If you are anything like me, then you will have struggled growing coriander at some point in your herb growing time. It is always worth persevering until you get it right, as coriander is a really versatile herb that can turn pork mince + oyster sauce + the humble iceberg lettuce into an authentic-tasting Asian extravaganza (fun for the whole family – use the lettuce leaves as spoons/scoopers). It is definitely one of the most used herbs in my kitchen.
Simply sprinkle freshly chopped coriander (otherwise known as cilantro) onto this easy pork dish or use in a bunch of others (salads, Thai and Indian curries) to create a fresh flavour burst. An old friend of mine even used to have coriander and cheese sandwiches! Experiment a little, but check out what lemon, coriander and olive oil does to your lightly steamed greens – things will never be the same.
I have grown coriander really well for two seasons now, which means that I failed miserably for about four seasons. I knew that coaxing coriander to grow for me could be tricky, so I always bought an established, potted seedling from the store, transferred it carefully to my garden and then lovingly tended to it every few days or so to make sure that it grew strong and healthy. It didn’t.
A couple of years ago I read that coriander really doesn’t like to be moved or transplanted. So, along with my supermarket bought variety for immediate use, one warmish spring day I also bought a packet of seeds and sprinkled them liberally on top of my garden and scuttled damp soil gently over the top. The location I picked had good draining and received full sun for most of the day, rather than the shady patches I had previously tried. As I had also planted some other types of seedlings at the time, I turned my attention to them and forgot about my tricky little seeds. After all, I hardly expected success.
Then shock of shocks, the first time I noticed the seedlings they were nearly 5 cm tall! I began watering them regularly and cared for them – and most of them died! I decided to leave the few alive ones alone to see what they would do – and they lived!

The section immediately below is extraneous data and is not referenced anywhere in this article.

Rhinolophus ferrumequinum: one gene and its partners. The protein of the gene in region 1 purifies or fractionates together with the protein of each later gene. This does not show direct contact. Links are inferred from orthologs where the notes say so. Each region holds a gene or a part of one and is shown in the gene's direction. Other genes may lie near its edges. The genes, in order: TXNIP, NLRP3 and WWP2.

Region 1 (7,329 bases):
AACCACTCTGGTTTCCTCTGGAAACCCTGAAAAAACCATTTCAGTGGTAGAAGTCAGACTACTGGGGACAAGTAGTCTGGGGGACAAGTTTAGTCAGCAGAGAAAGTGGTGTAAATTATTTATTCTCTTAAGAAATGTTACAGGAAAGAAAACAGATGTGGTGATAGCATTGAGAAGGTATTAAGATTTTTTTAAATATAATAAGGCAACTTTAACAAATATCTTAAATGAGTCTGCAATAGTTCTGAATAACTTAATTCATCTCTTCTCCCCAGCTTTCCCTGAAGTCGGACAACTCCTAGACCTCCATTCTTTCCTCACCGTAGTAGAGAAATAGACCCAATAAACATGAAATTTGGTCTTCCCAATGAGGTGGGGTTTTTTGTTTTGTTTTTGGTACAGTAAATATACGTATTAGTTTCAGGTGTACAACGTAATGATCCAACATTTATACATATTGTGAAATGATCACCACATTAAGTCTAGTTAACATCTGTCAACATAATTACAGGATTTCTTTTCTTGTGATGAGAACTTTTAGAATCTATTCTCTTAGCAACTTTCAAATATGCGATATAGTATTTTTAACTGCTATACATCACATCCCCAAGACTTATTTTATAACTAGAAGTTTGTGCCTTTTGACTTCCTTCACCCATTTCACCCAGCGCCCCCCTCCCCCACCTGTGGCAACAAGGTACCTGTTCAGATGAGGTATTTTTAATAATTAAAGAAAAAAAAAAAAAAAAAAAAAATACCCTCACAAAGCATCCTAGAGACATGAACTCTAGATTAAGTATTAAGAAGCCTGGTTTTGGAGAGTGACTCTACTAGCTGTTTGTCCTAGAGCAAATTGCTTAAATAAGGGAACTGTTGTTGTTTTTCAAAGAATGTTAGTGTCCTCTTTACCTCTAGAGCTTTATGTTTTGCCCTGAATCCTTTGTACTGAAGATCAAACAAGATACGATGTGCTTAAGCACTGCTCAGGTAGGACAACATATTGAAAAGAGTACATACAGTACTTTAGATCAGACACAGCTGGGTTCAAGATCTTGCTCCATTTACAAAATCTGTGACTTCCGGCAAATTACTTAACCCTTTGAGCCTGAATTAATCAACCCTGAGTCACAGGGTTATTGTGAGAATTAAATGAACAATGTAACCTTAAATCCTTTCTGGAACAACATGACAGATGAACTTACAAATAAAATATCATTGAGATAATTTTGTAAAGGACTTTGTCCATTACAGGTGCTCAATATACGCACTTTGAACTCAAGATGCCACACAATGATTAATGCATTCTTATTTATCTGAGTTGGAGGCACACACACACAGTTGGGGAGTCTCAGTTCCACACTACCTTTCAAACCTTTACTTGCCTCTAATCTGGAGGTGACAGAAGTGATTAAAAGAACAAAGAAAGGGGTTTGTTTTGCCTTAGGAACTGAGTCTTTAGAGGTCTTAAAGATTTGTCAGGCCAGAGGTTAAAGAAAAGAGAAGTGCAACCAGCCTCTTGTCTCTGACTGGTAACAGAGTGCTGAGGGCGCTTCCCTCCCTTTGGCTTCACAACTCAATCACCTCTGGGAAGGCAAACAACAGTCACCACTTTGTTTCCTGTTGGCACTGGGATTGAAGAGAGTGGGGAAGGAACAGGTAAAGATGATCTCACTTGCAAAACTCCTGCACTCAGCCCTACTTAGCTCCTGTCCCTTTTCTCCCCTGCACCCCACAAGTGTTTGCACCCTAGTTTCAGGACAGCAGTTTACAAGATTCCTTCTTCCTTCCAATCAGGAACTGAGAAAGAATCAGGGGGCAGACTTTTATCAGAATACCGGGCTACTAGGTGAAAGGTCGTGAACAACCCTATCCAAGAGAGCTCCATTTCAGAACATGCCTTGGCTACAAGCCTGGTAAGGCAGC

In fact, they grew healthy and strong throughout the spring and summer, with a top up of water in the early evening every few days when it was really hot and we had gone days and days without rain.
Clearly, my tender love and care was received by the testing cilantro as smothering, so I decided that I would only water them when it hadn’t rained for a week or when I see the leaves changing shape or the small buds of seeds forming. You’ve got to be quick to spot these changes though, as it “bolts” to seed very quickly and the leaves turn a little sour. When I do see the changes, I pluck the forming buds and funny shaped leaves off and my coriander grows bigger and stronger. I can proudly say that my coriander last season grew into herb-version tree trunks that required snips or a knife to chop off the odd bit for dinner. And, the more I chopped the bigger it grew. It was a dream! Coriander for everyone!!
When the plant was losing quality right at the end of summer, I let it go to seed – and seed it did! I kept and dried some for the next season and for cooking, but I also let a number drop to the ground and self-seed. The plant itself died back a few months ago and I pulled out the dead stalks and mulched them. Now I have new plants cropping up in my herb garden at different stages right now around my lemon balm. I am plucking a leaf here and there to use, which will encourage the plant to produce more.
My current coriander experiment is to grow a few seedlings in little biodegradable tubs that can be planted directly into the ground if I lose these ones to bad weather. Maybe they will not notice they’ve been moved and the tubs can go straight into the ground whole.